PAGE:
Antony J. Blinken, Secretary of State
Dean Acheson Auditorium
SECRETARY BLINKEN: Well, good afternoon, everyone, and welcome to the State Department and welcome to the second Summit for Democracy.
Jen, to you for your remarkable leadership at the White House Gender Policy Council; to Kat, for yours here at the State Department on Global Women’s Issues: We could not have a better team, a more dynamic duo, leading our efforts. And I’m grateful to each of you every day. Thank you. (Applause.)
So we’re joined in-person and virtually by government leaders from around the world, as well as partners from across the United States Government, multilateral organizations, civil society. Thank you. Thank you for all the work that you’ve doing every single day to advance women’s equality and thereby advance democracy. These two things are inexorably linked, as you’ve already heard.
The President has long believed that democracies are strengthened by the active participation of all citizens, particularly women and girls. And since day one, he’s made advancing women’s and girls’ civic and political engagement a top priority of this administration. And that’s why we’re kicking off this session as one of the summit’s first events – because the status of women is indeed the status of democracy.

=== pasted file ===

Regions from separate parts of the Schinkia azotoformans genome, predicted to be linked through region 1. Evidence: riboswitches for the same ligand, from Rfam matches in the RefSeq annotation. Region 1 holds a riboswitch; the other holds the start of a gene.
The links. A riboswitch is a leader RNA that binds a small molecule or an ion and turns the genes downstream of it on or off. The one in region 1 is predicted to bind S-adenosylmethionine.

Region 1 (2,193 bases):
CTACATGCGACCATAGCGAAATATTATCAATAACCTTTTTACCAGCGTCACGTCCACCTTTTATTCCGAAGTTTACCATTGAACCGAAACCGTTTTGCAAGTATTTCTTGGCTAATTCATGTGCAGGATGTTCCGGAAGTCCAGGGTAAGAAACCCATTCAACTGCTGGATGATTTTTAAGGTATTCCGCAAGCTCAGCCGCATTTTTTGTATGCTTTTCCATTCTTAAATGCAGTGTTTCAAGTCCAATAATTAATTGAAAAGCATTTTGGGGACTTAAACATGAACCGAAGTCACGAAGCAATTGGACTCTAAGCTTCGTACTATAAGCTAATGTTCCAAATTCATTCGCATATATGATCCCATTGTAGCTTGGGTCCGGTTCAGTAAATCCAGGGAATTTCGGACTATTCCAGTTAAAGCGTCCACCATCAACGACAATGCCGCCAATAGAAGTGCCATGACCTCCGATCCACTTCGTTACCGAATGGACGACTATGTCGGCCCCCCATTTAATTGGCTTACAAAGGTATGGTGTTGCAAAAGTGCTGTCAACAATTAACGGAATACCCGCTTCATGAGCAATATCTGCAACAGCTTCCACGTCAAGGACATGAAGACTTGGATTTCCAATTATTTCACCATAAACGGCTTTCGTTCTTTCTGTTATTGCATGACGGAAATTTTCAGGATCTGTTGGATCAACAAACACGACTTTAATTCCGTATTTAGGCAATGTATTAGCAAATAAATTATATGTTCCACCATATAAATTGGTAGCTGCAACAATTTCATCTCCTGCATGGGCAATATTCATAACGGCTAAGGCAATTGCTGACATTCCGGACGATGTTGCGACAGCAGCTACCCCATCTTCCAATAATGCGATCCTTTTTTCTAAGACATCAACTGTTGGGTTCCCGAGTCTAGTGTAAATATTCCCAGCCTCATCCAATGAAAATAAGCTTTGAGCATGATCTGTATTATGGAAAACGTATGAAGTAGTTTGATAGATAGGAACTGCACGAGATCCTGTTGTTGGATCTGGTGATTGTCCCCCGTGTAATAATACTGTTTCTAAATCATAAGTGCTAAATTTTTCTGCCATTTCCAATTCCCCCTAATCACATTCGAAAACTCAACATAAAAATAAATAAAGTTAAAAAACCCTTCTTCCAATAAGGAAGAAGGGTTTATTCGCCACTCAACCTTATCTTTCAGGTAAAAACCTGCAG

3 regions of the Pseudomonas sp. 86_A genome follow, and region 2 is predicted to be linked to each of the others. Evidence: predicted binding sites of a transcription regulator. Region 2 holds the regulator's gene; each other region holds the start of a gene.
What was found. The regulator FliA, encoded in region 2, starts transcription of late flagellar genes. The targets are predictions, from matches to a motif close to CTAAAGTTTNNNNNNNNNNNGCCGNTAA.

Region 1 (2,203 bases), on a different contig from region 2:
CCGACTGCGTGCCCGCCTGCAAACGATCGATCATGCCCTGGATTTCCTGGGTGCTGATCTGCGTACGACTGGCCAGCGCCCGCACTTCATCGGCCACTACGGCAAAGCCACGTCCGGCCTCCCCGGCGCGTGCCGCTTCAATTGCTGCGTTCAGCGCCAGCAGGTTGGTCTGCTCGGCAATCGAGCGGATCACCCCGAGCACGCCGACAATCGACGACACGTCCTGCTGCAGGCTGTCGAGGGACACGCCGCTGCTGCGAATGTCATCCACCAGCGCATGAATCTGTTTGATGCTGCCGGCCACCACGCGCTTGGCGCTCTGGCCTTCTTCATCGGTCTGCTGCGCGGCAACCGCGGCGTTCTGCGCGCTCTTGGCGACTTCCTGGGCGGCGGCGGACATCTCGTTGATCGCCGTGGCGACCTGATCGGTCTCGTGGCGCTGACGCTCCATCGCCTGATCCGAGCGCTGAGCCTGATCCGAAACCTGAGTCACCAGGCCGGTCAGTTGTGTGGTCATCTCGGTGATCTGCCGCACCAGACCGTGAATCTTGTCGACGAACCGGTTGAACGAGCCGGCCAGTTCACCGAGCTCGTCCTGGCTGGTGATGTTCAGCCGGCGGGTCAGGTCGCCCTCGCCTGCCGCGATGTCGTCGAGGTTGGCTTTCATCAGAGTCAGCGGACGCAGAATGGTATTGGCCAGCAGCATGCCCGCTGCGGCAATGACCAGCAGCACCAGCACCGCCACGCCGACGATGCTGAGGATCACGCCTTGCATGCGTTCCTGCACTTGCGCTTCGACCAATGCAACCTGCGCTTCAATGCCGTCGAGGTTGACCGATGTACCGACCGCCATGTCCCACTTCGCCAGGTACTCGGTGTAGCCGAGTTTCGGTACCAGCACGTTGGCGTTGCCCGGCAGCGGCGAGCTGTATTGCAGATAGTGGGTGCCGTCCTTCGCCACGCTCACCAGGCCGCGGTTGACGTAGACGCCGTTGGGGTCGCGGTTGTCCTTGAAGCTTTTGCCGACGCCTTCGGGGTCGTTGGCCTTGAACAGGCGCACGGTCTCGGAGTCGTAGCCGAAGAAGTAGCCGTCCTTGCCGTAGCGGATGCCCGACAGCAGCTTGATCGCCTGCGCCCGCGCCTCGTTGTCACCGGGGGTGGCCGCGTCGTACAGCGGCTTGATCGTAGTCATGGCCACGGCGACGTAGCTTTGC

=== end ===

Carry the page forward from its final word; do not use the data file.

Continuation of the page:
We all know in this room and everyone who’s listening in the rights of women in many parts of the world are under threat and under attack. Repressive governments are passing targeted laws to restrict women’s fundamental freedoms, including the right to free speech and assembly. Extremist actors are disproportionately targeting women and girls, especially those from historically marginalized identities like LGBTQI+ people, women from racial, ethnic, and religious communities.
But it’s not just in autocracies that women are being denied their full and equal rights. In far too many parts of the world, women and girls still do not have equal opportunities to study and work. Women journalists, advocates, politicians, and others are subject to persistent online harassment and abuse. Women who are victims of violence often do not have equal access to justice. Women are subject to discrimination that often puts them at a disadvantage – whether through double standards they face in the workplace, in access to reproductive rights, or in nationality laws, which can result in barriers to accessing education, health care, and property for themselves and for their families.
But, in the face of these forces, women and girls are leading the charge for their rights and for human rights and democracy around the world. And they’re demonstrating the importance of having women at the decision-making table.
In Afghanistan – in the face of the Taliban’s daily efforts to erase them from daily life – women are still protesting. They’re still finding ways to document human rights abuses. They are still fighting for a brighter future for their country.
In Iran, courageous women are marching in the streets, under great threat to themselves, to call for “woman, life, and freedom.”